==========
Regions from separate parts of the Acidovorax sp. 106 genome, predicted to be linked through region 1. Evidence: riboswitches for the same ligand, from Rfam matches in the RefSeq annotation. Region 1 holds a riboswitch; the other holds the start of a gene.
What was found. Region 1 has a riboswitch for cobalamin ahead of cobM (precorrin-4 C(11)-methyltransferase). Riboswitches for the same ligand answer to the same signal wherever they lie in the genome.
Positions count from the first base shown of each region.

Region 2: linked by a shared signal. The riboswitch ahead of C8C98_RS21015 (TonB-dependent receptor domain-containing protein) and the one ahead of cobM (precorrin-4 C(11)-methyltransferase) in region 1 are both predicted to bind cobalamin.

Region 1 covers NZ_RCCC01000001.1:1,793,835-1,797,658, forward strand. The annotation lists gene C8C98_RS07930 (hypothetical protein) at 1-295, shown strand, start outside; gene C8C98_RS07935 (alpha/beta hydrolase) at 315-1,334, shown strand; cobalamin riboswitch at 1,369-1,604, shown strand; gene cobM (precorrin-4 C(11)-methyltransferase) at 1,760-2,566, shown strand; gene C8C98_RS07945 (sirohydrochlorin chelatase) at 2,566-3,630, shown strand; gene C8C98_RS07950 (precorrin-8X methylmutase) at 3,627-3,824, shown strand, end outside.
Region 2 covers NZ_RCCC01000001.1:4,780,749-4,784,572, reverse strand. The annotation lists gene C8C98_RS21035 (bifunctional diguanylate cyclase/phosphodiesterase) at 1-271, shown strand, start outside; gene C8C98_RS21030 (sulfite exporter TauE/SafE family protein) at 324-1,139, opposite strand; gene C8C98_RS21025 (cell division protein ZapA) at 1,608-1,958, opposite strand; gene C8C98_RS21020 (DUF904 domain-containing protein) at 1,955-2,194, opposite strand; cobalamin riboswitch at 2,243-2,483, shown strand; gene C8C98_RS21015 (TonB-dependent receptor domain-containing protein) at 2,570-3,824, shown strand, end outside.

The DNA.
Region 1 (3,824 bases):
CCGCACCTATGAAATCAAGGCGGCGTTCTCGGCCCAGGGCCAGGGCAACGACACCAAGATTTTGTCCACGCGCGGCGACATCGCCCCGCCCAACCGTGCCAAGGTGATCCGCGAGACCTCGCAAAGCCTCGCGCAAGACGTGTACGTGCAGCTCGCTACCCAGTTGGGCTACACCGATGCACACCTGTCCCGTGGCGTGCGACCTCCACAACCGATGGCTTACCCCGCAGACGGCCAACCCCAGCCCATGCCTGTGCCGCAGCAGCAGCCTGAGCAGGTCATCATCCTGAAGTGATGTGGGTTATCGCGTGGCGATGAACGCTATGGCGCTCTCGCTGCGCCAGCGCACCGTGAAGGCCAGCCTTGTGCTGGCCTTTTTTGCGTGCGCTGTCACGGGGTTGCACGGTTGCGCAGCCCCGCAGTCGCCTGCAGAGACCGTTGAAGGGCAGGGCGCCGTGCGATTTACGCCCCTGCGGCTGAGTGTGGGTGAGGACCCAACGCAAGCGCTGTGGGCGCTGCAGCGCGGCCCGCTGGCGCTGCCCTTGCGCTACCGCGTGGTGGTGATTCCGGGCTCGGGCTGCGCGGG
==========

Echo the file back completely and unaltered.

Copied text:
Regions from separate parts of the Acidovorax sp. 106 genome, predicted to be linked through region 1. Evidence: riboswitches for the same ligand, from Rfam matches in the RefSeq annotation. Region 1 holds a riboswitch; the other holds the start of a gene.
What was found. Region 1 has a riboswitch for cobalamin ahead of cobM (precorrin-4 C(11)-methyltransferase). Riboswitches for the same ligand answer to the same signal wherever they lie in the genome.
Positions count from the first base shown of each region.

Region 2: linked by a shared signal. The riboswitch ahead of C8C98_RS21015 (TonB-dependent receptor domain-containing protein) and the one ahead of cobM (precorrin-4 C(11)-methyltransferase) in region 1 are both predicted to bind cobalamin.

Region 1 covers NZ_RCCC01000001.1:1,793,835-1,797,658, forward strand. The annotation lists gene C8C98_RS07930 (hypothetical protein) at 1-295, shown strand, start outside; gene C8C98_RS07935 (alpha/beta hydrolase) at 315-1,334, shown strand; cobalamin riboswitch at 1,369-1,604, shown strand; gene cobM (precorrin-4 C(11)-methyltransferase) at 1,760-2,566, shown strand; gene C8C98_RS07945 (sirohydrochlorin chelatase) at 2,566-3,630, shown strand; gene C8C98_RS07950 (precorrin-8X methylmutase) at 3,627-3,824, shown strand, end outside.
Region 2 covers NZ_RCCC01000001.1:4,780,749-4,784,572, reverse strand. The annotation lists gene C8C98_RS21035 (bifunctional diguanylate cyclase/phosphodiesterase) at 1-271, shown strand, start outside; gene C8C98_RS21030 (sulfite exporter TauE/SafE family protein) at 324-1,139, opposite strand; gene C8C98_RS21025 (cell division protein ZapA) at 1,608-1,958, opposite strand; gene C8C98_RS21020 (DUF904 domain-containing protein) at 1,955-2,194, opposite strand; cobalamin riboswitch at 2,243-2,483, shown strand; gene C8C98_RS21015 (TonB-dependent receptor domain-containing protein) at 2,570-3,824, shown strand, end outside.

The DNA.
Region 1 (3,824 bases):
CCGCACCTATGAAATCAAGGCGGCGTTCTCGGCCCAGGGCCAGGGCAACGACACCAAGATTTTGTCCACGCGCGGCGACATCGCCCCGCCCAACCGTGCCAAGGTGATCCGCGAGACCTCGCAAAGCCTCGCGCAAGACGTGTACGTGCAGCTCGCTACCCAGTTGGGCTACACCGATGCACACCTGTCCCGTGGCGTGCGACCTCCACAACCGATGGCTTACCCCGCAGACGGCCAACCCCAGCCCATGCCTGTGCCGCAGCAGCAGCCTGAGCAGGTCATCATCCTGAAGTGATGTGGGTTATCGCGTGGCGATGAACGCTATGGCGCTCTCGCTGCGCCAGCGCACCGTGAAGGCCAGCCTTGTGCTGGCCTTTTTTGCGTGCGCTGTCACGGGGTTGCACGGTTGCGCAGCCCCGCAGTCGCCTGCAGAGACCGTTGAAGGGCAGGGCGCCGTGCGATTTACGCCCCTGCGGCTGAGTGTGGGTGAGGACCCAACGCAAGCGCTGTGGGCGCTGCAGCGCGGCCCGCTGGCGCTGCCCTTGCGCTACCGCGTGGTGGTGATTCCGGGCTCGGGCTGCGCGGG